Friday, April 25, 2008

Final Portrait of a Dancer

[ Portrait of Skipp by John Paul Thornton]

Skipp stood before the south light of the window and struck a dance pose. I blocked in the planes of the drawing while we talked about his love for living. Within a few hours a stray beam of sun that had been slowly advancing along the wall finally struck his torso and shoulder. A few thick strokes of alizarin crimson and ochre paint had to express the effect. Minutes later, the beam had passed.

My friend Skipp died this week, in hospice with his mother at his side. I saw today at a friend's home, for the first time in nearly four years, this portrait of him that we collaborated on back in 2004. At the time, his health was in check. He was the most gentle person. A dancer, singer, traveler and positive spirit. Good bye Skipp.

Thursday, April 03, 2008

Arte y los Ninos de Taxco

[John Paul Thornton with art students in Taxco Mexico]

The greatest high I have ever experienced is teaching art to children. Better still is standing back and allowing the children to flex their own power, and watching them go.

As part of a cultural exchange with Mexico, I traveled with a group of artists and educators
during Semana Santa, Holy Week, to the city of Taxco. Led by Stuart Vaughan from the Canoga Park Youth Arts Center, a facility of the Los Angeles Department of cultural Affairs, we were hosted by the "Friends of Taxco", part of the Sister Cities International Program. Taxco itself is gorgeous and magically intact as an historic silver mining town and Baroque Spanish colonial city. Architecture, music and civic religious pageantry aside, the highlights of the trip included opportunities to teach art and create art workshops for the city's children.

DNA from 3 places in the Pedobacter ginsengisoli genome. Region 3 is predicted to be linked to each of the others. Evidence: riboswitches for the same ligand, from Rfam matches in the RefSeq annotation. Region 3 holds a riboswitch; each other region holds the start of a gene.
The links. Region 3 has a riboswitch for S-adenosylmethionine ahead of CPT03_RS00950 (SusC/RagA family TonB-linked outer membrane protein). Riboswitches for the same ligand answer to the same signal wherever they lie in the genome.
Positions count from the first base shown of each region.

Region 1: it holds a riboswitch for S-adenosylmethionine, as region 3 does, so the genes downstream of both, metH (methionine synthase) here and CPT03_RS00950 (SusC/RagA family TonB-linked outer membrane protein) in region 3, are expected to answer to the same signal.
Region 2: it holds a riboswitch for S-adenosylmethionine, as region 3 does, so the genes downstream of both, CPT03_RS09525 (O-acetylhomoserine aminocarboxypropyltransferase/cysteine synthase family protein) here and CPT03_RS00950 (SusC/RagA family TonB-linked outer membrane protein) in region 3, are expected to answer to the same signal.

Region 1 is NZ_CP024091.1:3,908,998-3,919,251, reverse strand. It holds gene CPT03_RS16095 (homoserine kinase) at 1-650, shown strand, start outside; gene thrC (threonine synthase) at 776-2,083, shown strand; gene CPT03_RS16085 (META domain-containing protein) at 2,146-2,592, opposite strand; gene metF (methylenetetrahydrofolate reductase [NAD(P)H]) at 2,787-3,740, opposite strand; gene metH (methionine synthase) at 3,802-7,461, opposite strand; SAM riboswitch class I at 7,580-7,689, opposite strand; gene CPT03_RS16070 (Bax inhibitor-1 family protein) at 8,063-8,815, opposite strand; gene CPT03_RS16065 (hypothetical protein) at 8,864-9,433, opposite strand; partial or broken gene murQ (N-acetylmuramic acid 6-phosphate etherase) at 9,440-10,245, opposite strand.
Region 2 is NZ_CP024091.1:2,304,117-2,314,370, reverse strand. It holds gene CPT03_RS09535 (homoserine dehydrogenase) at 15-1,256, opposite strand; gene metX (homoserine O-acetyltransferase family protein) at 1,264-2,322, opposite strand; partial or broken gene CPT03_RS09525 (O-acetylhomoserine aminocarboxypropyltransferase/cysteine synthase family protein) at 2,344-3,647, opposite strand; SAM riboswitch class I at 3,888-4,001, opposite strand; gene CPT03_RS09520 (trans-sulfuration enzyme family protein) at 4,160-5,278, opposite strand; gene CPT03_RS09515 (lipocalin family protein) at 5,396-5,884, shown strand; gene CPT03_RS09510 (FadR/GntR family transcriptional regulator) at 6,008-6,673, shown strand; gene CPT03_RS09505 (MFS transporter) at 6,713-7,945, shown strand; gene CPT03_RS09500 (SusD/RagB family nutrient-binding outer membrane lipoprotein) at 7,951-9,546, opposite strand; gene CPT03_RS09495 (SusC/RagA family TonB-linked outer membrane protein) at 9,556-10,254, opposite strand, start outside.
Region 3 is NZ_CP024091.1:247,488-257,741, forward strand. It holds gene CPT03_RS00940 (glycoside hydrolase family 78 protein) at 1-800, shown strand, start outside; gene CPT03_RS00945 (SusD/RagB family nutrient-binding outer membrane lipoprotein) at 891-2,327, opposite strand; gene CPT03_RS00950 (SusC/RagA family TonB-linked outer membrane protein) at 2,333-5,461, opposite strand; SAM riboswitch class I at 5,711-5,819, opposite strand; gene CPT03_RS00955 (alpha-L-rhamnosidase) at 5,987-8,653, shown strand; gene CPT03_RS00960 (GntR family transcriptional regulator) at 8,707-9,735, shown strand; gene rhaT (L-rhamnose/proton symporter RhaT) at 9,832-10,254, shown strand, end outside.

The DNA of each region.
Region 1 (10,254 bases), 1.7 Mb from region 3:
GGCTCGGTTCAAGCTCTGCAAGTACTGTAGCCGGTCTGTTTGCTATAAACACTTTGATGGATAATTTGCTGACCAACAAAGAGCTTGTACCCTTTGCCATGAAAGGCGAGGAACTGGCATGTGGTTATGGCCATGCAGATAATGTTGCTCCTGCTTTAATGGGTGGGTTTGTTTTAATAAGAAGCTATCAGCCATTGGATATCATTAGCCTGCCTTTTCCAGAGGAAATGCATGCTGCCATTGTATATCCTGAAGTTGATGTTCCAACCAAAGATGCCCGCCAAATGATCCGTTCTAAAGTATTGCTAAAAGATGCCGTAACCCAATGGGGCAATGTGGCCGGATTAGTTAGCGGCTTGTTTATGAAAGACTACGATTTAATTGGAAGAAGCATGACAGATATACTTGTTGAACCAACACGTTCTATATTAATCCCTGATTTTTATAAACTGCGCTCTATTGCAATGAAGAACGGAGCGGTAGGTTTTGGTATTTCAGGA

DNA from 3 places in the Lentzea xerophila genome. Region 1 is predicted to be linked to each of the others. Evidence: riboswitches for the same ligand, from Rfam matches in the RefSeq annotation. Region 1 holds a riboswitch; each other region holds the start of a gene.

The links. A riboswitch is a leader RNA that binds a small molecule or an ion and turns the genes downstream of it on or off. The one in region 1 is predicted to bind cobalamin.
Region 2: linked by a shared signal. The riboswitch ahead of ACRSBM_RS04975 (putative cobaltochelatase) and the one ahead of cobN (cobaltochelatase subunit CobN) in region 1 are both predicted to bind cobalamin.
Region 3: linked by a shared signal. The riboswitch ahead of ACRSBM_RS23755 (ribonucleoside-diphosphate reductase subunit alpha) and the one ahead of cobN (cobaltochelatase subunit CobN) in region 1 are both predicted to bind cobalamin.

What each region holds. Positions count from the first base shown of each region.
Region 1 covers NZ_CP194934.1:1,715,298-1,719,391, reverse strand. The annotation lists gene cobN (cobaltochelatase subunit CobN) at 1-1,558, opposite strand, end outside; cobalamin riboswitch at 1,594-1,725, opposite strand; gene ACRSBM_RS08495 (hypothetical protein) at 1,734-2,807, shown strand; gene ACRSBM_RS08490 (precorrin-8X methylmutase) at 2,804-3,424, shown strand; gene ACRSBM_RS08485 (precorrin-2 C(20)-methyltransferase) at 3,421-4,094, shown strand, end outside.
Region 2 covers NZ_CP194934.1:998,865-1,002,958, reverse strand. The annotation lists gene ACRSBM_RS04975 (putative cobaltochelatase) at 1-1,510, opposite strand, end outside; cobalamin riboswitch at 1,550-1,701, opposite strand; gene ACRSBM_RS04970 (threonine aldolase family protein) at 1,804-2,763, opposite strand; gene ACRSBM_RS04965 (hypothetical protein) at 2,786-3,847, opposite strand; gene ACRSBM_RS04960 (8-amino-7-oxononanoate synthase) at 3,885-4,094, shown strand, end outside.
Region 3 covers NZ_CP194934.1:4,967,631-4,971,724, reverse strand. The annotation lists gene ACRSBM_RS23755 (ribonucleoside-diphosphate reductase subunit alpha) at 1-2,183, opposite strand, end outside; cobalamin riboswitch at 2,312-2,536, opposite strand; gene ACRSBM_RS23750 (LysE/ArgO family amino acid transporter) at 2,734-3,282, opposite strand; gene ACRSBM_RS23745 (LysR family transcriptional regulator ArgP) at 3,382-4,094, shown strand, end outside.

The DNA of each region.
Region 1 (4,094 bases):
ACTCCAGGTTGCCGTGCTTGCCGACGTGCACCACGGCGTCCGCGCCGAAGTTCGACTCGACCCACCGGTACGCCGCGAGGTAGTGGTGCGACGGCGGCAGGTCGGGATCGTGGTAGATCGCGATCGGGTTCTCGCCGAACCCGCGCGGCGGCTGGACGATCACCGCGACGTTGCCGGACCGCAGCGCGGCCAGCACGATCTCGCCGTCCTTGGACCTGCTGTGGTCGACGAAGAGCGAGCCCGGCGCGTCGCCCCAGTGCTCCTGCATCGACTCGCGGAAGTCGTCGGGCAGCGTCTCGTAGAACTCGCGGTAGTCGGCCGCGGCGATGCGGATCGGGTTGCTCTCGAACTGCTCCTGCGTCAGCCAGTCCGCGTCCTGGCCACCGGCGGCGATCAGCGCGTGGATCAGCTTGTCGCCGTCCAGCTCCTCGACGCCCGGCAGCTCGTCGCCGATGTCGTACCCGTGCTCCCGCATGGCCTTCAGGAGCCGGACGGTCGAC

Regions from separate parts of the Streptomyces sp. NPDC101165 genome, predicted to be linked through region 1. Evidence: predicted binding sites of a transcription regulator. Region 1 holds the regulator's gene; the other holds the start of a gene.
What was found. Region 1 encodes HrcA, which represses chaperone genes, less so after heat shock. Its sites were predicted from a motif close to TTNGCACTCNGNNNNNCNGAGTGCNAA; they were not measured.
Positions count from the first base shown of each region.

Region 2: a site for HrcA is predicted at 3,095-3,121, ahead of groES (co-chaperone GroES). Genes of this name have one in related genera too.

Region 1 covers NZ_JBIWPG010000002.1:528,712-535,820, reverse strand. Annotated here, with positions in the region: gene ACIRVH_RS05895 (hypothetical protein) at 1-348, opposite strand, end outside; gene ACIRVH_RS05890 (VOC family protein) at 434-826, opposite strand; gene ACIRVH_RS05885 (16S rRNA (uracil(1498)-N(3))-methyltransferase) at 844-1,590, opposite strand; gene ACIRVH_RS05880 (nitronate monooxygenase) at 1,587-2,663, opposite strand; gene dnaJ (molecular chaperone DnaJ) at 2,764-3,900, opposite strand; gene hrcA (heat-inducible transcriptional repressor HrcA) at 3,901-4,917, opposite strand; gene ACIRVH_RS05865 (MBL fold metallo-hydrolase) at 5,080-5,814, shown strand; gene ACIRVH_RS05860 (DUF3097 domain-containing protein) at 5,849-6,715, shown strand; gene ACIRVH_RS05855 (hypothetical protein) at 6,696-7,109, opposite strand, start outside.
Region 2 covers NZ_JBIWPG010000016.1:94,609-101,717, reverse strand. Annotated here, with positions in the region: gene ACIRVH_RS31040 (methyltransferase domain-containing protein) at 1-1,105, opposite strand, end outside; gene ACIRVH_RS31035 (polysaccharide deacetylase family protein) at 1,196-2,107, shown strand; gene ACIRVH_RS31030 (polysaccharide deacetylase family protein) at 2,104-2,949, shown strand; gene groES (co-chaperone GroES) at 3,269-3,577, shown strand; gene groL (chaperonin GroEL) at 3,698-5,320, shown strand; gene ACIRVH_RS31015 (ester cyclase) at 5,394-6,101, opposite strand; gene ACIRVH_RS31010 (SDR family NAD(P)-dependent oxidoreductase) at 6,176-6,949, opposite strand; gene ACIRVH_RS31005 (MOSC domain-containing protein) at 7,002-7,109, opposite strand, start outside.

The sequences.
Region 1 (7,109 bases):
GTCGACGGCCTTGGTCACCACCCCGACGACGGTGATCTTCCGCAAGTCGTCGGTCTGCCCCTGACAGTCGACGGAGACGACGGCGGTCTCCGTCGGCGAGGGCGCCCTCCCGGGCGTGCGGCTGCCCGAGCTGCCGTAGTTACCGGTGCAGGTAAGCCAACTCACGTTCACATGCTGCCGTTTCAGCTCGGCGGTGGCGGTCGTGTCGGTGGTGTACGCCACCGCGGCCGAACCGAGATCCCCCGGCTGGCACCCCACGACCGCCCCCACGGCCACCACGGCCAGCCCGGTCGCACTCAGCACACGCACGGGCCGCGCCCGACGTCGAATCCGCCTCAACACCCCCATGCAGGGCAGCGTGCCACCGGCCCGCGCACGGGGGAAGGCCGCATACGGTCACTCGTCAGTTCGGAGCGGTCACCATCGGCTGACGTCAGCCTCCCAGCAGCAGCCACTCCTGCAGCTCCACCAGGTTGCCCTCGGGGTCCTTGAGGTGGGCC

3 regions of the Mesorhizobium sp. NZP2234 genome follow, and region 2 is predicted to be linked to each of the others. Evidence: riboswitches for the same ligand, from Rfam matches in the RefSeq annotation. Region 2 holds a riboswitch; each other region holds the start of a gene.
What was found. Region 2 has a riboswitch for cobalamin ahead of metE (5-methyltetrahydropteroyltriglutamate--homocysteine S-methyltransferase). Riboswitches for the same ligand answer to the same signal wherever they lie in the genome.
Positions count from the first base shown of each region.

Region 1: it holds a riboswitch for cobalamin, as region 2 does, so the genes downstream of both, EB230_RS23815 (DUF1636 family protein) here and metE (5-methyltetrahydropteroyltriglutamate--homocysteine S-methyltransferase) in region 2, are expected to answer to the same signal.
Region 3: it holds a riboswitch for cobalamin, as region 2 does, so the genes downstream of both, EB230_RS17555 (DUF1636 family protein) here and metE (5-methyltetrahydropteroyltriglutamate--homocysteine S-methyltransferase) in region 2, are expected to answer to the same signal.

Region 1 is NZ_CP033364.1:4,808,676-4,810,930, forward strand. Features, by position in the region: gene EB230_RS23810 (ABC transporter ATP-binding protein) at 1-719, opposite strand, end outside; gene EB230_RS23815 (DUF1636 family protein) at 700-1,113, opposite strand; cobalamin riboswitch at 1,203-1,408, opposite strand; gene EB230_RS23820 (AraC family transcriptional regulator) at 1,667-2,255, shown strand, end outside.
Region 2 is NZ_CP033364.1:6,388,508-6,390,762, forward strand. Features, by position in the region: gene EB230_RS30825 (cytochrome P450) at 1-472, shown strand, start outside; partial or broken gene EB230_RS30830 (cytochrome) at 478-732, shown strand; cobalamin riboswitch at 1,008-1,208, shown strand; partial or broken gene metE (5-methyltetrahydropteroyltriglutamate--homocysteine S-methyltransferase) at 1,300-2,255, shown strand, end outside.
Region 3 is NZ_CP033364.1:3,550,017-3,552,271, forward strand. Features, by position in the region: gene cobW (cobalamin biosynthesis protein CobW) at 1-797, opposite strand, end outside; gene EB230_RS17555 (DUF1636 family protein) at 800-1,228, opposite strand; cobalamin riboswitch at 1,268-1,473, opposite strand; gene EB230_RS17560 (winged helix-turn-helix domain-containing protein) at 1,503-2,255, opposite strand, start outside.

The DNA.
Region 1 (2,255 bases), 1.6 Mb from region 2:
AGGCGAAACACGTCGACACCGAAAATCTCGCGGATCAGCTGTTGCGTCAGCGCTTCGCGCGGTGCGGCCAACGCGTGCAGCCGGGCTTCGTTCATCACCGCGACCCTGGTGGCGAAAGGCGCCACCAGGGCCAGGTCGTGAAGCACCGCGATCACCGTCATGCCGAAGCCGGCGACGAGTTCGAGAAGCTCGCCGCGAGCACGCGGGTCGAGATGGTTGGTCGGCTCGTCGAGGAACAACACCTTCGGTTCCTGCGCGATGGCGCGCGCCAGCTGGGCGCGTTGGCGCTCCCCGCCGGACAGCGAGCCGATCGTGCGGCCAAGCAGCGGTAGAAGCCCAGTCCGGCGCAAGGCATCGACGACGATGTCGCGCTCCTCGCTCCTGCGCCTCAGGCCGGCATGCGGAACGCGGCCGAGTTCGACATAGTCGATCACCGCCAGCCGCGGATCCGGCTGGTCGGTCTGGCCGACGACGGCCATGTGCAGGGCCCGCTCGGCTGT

We brought art supplies for hundreds of participants, and had the exciting impromptu opportunity to set up a drop-in art workshop on the main zocolo in front of the Santa Prisca Church on Easter morning.

The atmosphere was festive and lively. After days of solemn processions of black hooded penitents, clowns and bands now took to the streets. Every family in town came to the zocolo and stumbled upon our open art workshop. Tables filled immediately.

Hundreds of children participated. It was so inspiring to meet everyone, and hear the gratitude of the families.

[ Los Angeles Artist and educator Laura Peisner and a new friend in Taxco]

The following day, our group of artists from Los Angeles visited the Jardin de Ninos Tonatiuh, a school perched high on the steep mountainside in Taxco. We were all able to teach art classes to the students. I worked with watercolor painting and wax resist. the children were a joy. The Principal and staff at the school joined us.

Here I am, demonstrating how to load the brush...
We created images reflecting the environment and the landscape around Taxco. The students are not used to art on a regular basis, so this was a new treat for them.

We also presented the first stage of a mail art exchange program between students of Taxco and Canoga Park, Los Angeles, designed to begin relationships between 160 participating students and teachers.

All of the artists and educators representing Canoga Park are so amazing. Their ability to work with any age level and any child is astounding. The children were amazing too. So positive, engaging and filled with joy! By the end of the day, students were taking home arm fulls of art.
As a gift, we made donations including suitcases filled with painting supplies to the school.
We were all invited to return and create projects with further meaning and scope.